Buying firewood can be a confusing adventure if you have never done it before. Depending on what part of the country you live in, you may hear woodcutters refer to ricks, ranks, truck loads, and cords. Of all these units of measure, the most “official” or binding one is the cord. Even cords of wood can be skimped on depending on how the wood is stacked.
A cord of wood is officially defined as being tightly stacked wood in a pile 4 feet wide, 4 feet high, and 8 feet long. Obviously, if the wood is simply tossed into a pile, there will not be as many individual sticks of wood in the same volume as there will be when the firewood is sold tightly stacked and already split.
When you buy firewood, it is generally sold ready for the fireplace or stove. This means it is cut in the length needed, which is usually about 20 inches long. The larger pieces are also split into smaller logs that you can handle more easily. Before ordering firewood, it is a good idea to measure your stove. Sometimes you will need the firewood to be cut to 18 inches, or even 16 inches. Twenty inch long logs may simply be too big to fit, so measure to be sure.
If you have to order a non-standard length, expect to pay more. The price of the firewood will go up with the extra labor required to produce what you order. It will also probably cost you more if the wood is stacked for you when it is delivered.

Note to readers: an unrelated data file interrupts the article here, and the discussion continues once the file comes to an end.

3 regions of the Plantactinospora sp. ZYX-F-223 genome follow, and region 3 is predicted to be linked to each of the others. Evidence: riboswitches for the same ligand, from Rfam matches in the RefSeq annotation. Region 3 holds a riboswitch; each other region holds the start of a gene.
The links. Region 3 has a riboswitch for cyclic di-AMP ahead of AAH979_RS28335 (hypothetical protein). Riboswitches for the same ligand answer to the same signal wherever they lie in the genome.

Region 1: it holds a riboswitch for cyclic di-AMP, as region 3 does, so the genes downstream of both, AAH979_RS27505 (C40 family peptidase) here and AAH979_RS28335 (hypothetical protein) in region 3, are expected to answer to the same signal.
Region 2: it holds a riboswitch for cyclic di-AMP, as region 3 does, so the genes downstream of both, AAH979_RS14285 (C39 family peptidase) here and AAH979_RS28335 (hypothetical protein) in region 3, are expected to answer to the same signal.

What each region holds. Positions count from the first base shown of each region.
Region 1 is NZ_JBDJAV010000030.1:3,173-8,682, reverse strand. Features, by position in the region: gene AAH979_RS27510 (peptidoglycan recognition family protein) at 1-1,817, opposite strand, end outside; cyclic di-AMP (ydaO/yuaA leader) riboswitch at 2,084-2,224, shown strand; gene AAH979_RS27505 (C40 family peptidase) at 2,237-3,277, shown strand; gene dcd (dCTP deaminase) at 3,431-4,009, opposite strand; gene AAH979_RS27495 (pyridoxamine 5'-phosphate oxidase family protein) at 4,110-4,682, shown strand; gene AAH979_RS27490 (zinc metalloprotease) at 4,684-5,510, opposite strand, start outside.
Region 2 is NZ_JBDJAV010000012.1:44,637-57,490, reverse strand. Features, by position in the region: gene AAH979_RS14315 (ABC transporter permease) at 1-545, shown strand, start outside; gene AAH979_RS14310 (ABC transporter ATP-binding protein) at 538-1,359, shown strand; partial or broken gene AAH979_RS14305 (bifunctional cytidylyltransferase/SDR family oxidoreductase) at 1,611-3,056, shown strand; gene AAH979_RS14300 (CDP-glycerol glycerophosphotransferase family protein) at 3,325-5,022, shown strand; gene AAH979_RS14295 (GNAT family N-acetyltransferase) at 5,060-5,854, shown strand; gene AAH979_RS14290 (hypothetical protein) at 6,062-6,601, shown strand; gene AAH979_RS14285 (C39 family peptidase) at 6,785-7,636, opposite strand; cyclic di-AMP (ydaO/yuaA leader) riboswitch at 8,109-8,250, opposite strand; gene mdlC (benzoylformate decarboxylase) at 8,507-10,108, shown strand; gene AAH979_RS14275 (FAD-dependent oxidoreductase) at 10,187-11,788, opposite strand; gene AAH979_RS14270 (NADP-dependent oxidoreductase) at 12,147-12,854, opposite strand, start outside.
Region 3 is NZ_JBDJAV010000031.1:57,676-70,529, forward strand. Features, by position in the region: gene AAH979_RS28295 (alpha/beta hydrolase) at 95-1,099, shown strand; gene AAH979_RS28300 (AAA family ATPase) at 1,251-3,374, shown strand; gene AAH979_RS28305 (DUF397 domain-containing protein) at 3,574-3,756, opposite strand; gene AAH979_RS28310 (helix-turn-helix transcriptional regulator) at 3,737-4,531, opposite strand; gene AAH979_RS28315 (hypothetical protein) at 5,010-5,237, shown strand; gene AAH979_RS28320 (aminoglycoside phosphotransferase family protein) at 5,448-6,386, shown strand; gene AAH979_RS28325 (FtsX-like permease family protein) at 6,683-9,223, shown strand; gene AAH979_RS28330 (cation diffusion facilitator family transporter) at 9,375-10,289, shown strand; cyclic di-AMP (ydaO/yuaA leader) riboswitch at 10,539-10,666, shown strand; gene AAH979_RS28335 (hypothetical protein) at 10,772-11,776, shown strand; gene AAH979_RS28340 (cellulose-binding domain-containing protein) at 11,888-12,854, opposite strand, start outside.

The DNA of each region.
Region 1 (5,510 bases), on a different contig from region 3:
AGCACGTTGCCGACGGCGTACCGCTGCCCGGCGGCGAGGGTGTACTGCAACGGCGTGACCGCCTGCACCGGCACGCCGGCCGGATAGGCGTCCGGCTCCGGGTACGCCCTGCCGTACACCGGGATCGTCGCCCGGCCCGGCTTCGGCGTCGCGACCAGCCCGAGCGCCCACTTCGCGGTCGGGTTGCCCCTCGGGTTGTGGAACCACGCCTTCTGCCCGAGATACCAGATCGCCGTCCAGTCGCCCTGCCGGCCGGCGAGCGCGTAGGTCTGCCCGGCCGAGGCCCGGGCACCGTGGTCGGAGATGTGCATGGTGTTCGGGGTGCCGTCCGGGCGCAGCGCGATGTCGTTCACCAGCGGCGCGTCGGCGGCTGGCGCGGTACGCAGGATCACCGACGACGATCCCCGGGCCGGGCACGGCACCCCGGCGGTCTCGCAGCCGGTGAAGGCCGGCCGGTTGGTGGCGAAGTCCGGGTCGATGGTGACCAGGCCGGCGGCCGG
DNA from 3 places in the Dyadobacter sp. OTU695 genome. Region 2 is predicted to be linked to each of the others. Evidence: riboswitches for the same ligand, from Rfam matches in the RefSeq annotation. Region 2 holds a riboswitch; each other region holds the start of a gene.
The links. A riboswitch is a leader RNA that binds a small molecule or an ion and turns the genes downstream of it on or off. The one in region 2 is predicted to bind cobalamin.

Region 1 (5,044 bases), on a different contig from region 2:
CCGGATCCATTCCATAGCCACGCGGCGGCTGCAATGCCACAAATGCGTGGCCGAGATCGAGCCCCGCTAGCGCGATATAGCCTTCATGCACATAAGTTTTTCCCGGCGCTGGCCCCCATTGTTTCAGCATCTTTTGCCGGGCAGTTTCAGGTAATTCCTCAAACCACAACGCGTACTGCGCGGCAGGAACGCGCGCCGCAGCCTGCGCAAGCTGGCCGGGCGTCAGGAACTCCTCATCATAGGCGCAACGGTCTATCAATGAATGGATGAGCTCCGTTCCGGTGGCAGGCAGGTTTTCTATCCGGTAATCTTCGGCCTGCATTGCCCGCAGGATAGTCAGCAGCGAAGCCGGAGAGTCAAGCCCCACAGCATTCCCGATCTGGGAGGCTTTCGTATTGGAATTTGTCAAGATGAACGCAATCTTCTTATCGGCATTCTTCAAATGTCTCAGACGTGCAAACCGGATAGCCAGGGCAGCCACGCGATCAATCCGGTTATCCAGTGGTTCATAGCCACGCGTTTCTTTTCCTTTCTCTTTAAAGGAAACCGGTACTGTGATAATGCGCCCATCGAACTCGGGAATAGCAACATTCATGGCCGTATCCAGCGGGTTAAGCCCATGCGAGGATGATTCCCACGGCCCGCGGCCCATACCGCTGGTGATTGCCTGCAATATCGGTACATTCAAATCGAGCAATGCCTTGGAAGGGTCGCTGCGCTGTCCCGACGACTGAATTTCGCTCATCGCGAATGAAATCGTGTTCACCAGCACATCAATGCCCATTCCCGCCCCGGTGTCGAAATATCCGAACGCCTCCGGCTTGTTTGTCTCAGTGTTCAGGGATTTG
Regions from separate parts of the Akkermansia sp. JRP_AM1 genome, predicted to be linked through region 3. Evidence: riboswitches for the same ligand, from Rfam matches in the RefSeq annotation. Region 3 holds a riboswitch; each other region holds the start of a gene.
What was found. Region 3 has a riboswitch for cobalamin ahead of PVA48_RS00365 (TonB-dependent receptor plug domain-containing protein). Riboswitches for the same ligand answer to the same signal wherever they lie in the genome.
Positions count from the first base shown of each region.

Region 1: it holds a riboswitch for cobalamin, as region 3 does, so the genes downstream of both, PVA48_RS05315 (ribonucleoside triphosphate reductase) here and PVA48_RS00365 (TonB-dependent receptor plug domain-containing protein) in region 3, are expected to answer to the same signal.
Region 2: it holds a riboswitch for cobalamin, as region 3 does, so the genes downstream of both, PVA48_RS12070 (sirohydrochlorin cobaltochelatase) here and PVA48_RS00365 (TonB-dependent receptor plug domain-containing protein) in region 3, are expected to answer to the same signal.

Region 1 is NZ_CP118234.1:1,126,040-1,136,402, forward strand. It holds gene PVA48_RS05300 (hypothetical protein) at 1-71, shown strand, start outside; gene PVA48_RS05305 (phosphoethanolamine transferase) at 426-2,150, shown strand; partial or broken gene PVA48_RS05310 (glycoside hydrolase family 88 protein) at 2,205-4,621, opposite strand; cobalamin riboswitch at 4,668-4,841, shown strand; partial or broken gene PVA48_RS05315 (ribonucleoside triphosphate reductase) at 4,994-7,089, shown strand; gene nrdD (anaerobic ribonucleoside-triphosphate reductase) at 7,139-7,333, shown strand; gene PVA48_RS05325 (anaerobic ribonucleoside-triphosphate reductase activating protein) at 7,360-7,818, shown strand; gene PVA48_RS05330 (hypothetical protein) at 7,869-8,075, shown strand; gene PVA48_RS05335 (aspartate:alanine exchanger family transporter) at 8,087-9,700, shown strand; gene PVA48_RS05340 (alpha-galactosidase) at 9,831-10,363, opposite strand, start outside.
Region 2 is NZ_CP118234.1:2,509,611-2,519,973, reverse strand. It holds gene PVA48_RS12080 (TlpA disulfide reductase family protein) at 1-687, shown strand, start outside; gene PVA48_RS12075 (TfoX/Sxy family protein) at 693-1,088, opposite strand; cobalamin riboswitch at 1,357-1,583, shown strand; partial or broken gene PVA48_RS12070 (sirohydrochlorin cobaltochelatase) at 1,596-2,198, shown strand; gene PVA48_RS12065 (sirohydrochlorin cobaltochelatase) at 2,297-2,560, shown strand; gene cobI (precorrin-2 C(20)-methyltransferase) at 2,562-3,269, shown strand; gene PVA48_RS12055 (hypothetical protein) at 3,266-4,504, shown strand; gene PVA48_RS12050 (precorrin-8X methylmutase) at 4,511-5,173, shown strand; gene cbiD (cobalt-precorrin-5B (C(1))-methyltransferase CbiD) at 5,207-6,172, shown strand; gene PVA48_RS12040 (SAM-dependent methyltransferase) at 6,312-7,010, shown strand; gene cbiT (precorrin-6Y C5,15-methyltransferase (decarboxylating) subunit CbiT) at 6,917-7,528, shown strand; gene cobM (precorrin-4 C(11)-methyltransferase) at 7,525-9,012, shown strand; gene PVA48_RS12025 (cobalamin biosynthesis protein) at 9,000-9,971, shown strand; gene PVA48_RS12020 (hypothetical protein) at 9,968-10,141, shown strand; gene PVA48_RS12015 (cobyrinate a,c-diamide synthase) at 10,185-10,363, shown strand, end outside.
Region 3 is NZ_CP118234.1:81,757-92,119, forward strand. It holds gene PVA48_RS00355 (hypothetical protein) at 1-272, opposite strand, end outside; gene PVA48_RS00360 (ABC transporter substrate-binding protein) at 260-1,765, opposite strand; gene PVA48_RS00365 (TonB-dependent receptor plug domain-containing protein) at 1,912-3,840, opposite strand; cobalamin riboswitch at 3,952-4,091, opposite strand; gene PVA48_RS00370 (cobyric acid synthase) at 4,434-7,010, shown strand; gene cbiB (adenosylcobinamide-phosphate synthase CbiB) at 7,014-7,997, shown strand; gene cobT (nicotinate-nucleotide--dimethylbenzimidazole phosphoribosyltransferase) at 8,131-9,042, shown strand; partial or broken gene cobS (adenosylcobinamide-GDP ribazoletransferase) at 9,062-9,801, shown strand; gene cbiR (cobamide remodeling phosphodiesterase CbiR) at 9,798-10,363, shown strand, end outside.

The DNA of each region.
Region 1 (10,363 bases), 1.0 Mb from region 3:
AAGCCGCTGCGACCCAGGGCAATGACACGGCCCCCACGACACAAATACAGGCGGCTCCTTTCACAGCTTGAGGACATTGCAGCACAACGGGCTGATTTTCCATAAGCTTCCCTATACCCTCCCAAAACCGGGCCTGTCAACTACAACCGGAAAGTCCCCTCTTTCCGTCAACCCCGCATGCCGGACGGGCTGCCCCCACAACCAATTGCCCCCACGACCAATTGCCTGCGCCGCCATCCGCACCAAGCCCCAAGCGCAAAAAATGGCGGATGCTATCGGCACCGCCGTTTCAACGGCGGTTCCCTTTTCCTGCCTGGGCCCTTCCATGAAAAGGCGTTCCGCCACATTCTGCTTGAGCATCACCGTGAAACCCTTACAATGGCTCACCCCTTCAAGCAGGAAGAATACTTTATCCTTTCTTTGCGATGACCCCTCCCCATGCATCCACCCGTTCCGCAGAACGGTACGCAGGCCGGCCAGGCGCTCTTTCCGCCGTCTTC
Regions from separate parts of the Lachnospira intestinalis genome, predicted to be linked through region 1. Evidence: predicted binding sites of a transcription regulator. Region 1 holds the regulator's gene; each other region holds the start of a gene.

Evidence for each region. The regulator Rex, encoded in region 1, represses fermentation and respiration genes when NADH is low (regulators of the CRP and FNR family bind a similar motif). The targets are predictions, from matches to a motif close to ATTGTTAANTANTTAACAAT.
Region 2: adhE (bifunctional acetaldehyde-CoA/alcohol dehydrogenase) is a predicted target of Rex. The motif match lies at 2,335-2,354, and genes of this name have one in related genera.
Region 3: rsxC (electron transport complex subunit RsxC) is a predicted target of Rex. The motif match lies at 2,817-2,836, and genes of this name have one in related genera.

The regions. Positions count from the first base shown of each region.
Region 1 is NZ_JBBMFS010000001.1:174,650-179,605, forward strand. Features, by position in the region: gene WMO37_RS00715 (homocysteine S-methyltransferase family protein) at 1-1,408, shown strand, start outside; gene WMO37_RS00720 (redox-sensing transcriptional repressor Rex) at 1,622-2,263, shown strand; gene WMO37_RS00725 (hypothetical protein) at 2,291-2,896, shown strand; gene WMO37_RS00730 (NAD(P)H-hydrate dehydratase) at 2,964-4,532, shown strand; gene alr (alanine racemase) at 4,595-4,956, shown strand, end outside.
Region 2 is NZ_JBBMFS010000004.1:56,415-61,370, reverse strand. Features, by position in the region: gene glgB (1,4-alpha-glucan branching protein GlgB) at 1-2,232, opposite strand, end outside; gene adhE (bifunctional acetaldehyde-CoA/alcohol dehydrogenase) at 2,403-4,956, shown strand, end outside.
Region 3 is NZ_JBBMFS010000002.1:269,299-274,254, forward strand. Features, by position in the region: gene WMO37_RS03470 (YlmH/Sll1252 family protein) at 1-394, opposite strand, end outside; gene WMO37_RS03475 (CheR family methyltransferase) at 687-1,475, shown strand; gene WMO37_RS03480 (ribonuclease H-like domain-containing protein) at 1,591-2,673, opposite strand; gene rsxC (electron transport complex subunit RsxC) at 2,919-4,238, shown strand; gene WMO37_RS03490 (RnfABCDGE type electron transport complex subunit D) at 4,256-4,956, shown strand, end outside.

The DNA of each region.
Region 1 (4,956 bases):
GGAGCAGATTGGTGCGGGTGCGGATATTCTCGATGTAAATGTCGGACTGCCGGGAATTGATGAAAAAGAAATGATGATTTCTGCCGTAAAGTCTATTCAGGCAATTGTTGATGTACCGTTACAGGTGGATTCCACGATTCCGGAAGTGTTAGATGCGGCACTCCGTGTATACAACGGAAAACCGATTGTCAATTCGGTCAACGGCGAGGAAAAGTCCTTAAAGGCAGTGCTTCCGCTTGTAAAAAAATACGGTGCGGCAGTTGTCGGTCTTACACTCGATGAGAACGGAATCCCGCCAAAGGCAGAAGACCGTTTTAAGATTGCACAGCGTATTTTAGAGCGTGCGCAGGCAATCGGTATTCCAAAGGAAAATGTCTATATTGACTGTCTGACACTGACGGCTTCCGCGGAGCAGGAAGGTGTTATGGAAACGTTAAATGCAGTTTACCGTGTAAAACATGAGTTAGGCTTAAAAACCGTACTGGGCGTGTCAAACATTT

The surest way to get the amount of wood you are paying for is to measure the stack yourself. If the wood is thrown into the back of a pickup, here is a rule of thumb. If the pile reaches the top of the cab, a full size pickup load is about a half of a cord. It is also about half a cord if it is neatly stacked and reaches the top of the truck box sides. A compact pickup holds about half as much wood as a full sized pickup.
A rank or a rick are both alternative names for what is known as a face cord. This is an amount of firewood that is as long and high as a cord, but is only about 16 inches deep. It works out to being about a third of a full cord.
When buying firewood, there are more things to consider than just how much you are getting. For one thing, is the wood already aged and dried out? In most cases, it won’t be, so you should probably plan on drying it out yourself. You can burn green wood if you have to, but it can be hard to get started.
Also, what types of wood will be included? In general, hardwoods make longer burning firewood, but this is not always the case. Different woods vary widely in BTU’s produced when they are burned. Some government bodies are attempting to control these factors so that the consumer gets a fair deal, but there are many areas where it is simply up to the buyer to pay attention and beware.